It’s been nearly a year since my boss and Eastern Wake News Managing Editor Johnny Whitfield voluntarily engaged in any type of formal bet with yours truly.
And for good reason; he is 0-for-2 against me in bets placed dating back to August, 2012.
Ever since my Tennessee Volunteers defeated his beloved N.C. State Wolfpack in the Georgia Dome that year, and he subsequently sang the glorious “Rocky Top” at the top of his lungs, he has stepped back a notch on what he is willing to wager.
He upped the ante slightly (compared to our second feud) when he proposed a third friendly bet last week. But considering the terms make it next to impossible for either of us to win, I’m left feeling like we’re playing for toothpicks.
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In April 2013, a few weeks after I built and raced a Pinewood Derby car in an event at my church, Whitfield managed to smuggle a wooden track into the newspaper office and coaxed me into a race.
On the line that time was a single, 24-ounce bottle of Mountain Dew. (Editor’s note: Mountain Dew means more to Whitfield than it does to anyone on the planet, so to his credit, he likely thinks he’s putting a lot more out there than he really is.)
In summary, the race was a joke. My car smoked his car, which one of my coworkers described as a “hobbled turtle.” I gloated the win by drinking the Dew in his presence and remarking over and over how cold and delicious that particular drink tasted.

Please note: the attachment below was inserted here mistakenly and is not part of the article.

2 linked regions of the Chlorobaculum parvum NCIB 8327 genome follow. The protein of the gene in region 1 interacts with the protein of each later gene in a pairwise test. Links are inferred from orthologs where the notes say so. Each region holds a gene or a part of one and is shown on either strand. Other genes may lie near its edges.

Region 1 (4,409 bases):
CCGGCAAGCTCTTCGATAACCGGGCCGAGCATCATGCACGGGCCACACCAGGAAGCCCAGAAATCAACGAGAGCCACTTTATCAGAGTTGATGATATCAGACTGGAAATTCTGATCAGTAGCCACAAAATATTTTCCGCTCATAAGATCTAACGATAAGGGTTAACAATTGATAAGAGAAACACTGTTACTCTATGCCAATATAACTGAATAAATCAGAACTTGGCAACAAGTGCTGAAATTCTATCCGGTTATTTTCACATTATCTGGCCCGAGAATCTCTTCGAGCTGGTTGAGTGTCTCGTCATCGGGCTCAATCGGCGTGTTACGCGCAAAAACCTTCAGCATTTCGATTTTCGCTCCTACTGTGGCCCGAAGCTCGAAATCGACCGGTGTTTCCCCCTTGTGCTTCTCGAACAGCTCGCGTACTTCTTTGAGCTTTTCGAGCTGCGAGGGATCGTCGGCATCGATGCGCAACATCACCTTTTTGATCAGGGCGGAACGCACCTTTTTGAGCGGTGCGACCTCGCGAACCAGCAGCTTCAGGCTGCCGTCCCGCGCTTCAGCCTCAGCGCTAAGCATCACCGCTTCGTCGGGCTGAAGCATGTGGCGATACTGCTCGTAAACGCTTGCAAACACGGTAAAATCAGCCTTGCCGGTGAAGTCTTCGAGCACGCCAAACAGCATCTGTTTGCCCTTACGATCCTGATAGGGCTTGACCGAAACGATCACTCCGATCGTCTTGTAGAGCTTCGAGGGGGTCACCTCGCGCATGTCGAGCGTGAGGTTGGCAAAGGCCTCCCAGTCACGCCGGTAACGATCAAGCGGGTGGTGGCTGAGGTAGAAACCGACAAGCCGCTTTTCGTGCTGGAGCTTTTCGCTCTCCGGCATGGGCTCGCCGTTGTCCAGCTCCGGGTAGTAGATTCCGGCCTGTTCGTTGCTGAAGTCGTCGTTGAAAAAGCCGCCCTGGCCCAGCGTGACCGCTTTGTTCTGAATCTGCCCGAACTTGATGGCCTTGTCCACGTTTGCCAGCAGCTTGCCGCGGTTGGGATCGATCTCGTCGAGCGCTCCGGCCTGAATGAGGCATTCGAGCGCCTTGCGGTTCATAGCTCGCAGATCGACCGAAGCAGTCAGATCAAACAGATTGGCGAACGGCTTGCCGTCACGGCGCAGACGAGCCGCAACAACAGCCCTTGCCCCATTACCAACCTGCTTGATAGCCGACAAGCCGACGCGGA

Whitfield on Wednesday suggested a six-pack of Mountain Dew be the spoils for our third bet. Catch is, the winner was determined by whose college team won their respective men’s basketball conference tournament.
To explain the nonsense of that bet for those of you who don’t follow college basketball, that would mean SEC-based Tennessee would have likely had to defeat Florida, (and I hate to say this) the top-ranked team in the nation. Or it meant N.C. State would have had to rise to the top of an ACC bracket consisting of four of the top-25 teams in the country.
Sure, anything is possible on the hardwood in the month of March. But prior to the start of the tournament, it was hard to imagine the story would be any different than that found in a Biblical parable involving a camel and the eye of a needle.
Why initiate a bet that doesn’t have a definite payout? Maybe it’s because Whitfield is a quick study on our gambling history, and he’s tired of finishing in second place.